Getting paid, that’s why Mum and Dad go to work
There was another light bulb moment when she first passed go and was given $200, but didn’t know why this was. I’m not sure she actually understood this the first few times, but I repeatedly drew the parallel between the concept of receiving more money after time and what Mum and Dad go to work for. And by this I mean that we get more money by going to work, but that money only comes in so often so we need to make it last. Now of course we aren’t anywhere near the breadline, but she doesn’t know that, so it’s best to let her think that we have only so much money to spend in a given time period. Over time as she got a greater appreciation for this concept, it’s really helped reduce the whining and complaining for takeaway food for dinner, although that doesn’t mean that it’s gone entirely (she is a kid after all).
At the same time as we were working out the concept of being paid for going to work (and that’s how we put food on the table), she also came to the realisation that you don’t just go to the bank to get more money when you run out. She had obviously seen my wife go to the ATM occasionally at our local Westpac bank to get money, and therefore assumed that it was just a free-for-all where you could repeat the process an infinite number of times with no consequence. Now that I think about it a bit more, plenty of adults don’t understand this concept, for example these people who knew that their account had been incorrectly credited with cash, but just withdrew it all and fled the country anyway. What did they think was going to happen?! Idiots!
The concept of rent
Now we all know that Monopoly is about acquiring real estate so that you can earn rent from your fellow players, thereby enriching yourself (and of course impoverishing them) in the process. Initially, the concept of rent was just too difficult for her to grasp, so the first half dozen times that we played we just ended up collecting cards. She seemed to be delighted with the concept of collecting these cards, not because of any real value, but that it was like an anti-minimalism crusade to see who could collect the most junk. Not too dissimilar to how the typical hyperconsumer accumulates mountains of pointless crap to fill their house, and then continues acquiring to fill their offsite storage shed as well.
Fortunately we were able to introduce the concept of rent, which gave the cards a lot more meaning, but it was still confusing for her to understand why someone would own more than one house. Why would you need that? What’s wrong with the house that you live in? She knew that we owned another house (our renovation/extension project that will become our main house soon), but hadn’t fully grasped why we let some other people live there. And if those people paid us rent, but we were going to kick them out eventually, where would they live then?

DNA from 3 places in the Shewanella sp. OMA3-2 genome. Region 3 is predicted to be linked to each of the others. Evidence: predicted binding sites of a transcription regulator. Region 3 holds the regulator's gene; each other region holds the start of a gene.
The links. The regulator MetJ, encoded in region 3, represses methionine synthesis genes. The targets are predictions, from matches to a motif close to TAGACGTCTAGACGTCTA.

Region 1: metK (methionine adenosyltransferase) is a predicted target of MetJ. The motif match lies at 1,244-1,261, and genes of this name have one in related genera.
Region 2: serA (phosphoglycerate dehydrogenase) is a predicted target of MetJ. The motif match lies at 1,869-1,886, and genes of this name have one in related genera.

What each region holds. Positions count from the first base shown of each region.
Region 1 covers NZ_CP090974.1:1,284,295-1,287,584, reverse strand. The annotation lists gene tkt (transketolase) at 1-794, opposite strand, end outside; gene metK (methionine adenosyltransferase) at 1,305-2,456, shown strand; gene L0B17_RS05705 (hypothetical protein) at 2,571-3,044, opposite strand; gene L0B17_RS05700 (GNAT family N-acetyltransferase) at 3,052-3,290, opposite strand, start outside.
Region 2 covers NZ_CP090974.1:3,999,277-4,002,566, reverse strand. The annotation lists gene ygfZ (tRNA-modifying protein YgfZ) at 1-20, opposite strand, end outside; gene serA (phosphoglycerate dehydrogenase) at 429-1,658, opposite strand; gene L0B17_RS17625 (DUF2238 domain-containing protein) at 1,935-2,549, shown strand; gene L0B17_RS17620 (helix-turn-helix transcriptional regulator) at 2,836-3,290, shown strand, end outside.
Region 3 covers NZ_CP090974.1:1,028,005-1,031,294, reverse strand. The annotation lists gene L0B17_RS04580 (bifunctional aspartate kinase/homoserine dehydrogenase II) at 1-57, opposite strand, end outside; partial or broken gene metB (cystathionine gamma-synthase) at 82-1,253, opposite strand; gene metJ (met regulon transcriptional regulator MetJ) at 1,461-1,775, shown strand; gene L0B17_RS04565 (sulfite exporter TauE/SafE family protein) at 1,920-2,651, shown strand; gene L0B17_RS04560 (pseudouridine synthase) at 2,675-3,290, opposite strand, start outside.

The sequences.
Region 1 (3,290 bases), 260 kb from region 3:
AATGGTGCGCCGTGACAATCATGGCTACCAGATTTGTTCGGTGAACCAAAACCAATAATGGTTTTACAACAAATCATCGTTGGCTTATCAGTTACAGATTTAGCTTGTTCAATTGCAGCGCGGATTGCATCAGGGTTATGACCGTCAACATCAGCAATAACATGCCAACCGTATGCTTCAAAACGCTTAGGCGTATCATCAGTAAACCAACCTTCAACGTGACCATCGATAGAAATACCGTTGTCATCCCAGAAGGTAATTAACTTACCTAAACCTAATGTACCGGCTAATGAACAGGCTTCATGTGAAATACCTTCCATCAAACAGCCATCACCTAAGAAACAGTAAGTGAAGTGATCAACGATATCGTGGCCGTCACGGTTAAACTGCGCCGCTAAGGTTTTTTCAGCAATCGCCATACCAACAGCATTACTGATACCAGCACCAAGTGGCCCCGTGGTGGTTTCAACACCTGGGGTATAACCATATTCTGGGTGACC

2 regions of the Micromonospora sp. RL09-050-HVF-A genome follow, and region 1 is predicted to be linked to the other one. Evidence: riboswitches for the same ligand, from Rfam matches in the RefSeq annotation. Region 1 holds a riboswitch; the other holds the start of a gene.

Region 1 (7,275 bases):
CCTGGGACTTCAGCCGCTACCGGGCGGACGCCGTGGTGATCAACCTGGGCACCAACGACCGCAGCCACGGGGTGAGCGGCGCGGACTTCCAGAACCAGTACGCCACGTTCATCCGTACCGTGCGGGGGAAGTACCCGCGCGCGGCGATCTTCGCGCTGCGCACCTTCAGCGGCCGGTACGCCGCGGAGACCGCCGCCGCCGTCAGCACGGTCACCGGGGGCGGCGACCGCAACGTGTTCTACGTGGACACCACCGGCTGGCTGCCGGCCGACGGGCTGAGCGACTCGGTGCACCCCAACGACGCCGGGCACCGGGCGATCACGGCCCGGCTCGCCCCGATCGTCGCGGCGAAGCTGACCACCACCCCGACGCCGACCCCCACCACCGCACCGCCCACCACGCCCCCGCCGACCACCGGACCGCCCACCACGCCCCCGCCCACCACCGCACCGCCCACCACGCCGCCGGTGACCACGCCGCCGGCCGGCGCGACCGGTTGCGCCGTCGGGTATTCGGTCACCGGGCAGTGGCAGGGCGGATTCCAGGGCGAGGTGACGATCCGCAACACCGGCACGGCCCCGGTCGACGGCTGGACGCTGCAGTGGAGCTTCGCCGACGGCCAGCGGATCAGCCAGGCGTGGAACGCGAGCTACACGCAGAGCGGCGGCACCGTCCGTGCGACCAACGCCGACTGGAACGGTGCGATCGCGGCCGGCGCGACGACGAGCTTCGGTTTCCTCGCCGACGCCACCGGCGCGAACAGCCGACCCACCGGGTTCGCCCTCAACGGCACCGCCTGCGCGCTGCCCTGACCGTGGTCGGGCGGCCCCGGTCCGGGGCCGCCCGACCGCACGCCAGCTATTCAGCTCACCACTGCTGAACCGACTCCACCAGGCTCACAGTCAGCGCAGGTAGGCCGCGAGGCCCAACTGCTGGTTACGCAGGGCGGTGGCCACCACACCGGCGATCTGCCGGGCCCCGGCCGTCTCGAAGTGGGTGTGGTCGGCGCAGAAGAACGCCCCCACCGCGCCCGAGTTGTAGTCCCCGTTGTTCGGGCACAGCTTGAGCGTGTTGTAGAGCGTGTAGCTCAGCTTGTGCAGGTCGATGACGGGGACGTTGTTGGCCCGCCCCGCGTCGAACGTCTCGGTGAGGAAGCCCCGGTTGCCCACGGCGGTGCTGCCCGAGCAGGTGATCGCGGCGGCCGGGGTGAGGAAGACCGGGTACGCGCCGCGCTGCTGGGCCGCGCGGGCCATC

Does a knowledge of Monopoly put her on a path towards greater financial smarts than a typical hyperconsumer?
All of this is of course rather simplistic, but her grasp of the issues is probably about as complex or sophisticated as that of many hyperconsumers who have never even heard of investing or think that it’s a waste of time. And those hyperconsumers are supposed to be adults and have been dealing with money for a long time!
After all of this new information she’s been exposed to the concept that you can buy more and more properties or investments and have those investments pay you an income, but it’s also made her realise that some people don’t have as much money as others (why don’t they own their own house, why do they need to pay us to live in one that we own?). From what she can see, we wouldn’t be some of the people that have more money than others (some of her friends live in brand new houses out in new housing estates), but they probably don’t have any real net worth. Perhaps everything isn’t as it appears on the outside after all?
As confusing as all of this might be for a six year old, it’s really made me think that there’s a lot that can be learned from a classic board game like this, and I’d certainly encourage others to expose their children to similar board games at an early age. I told some of my colleagues at work and I could tell that they thought I was mad to be pushing my six year old to play such a hard game, but I shouldn’t be surprised that they view things differently than me. After all, I’ll be retired before the age that they ever made partner, and they’ll need to be working until they’re 60+ even on their very high incomes!
Have you ever played Monopoly or other board games with young kids? Or am I the only one?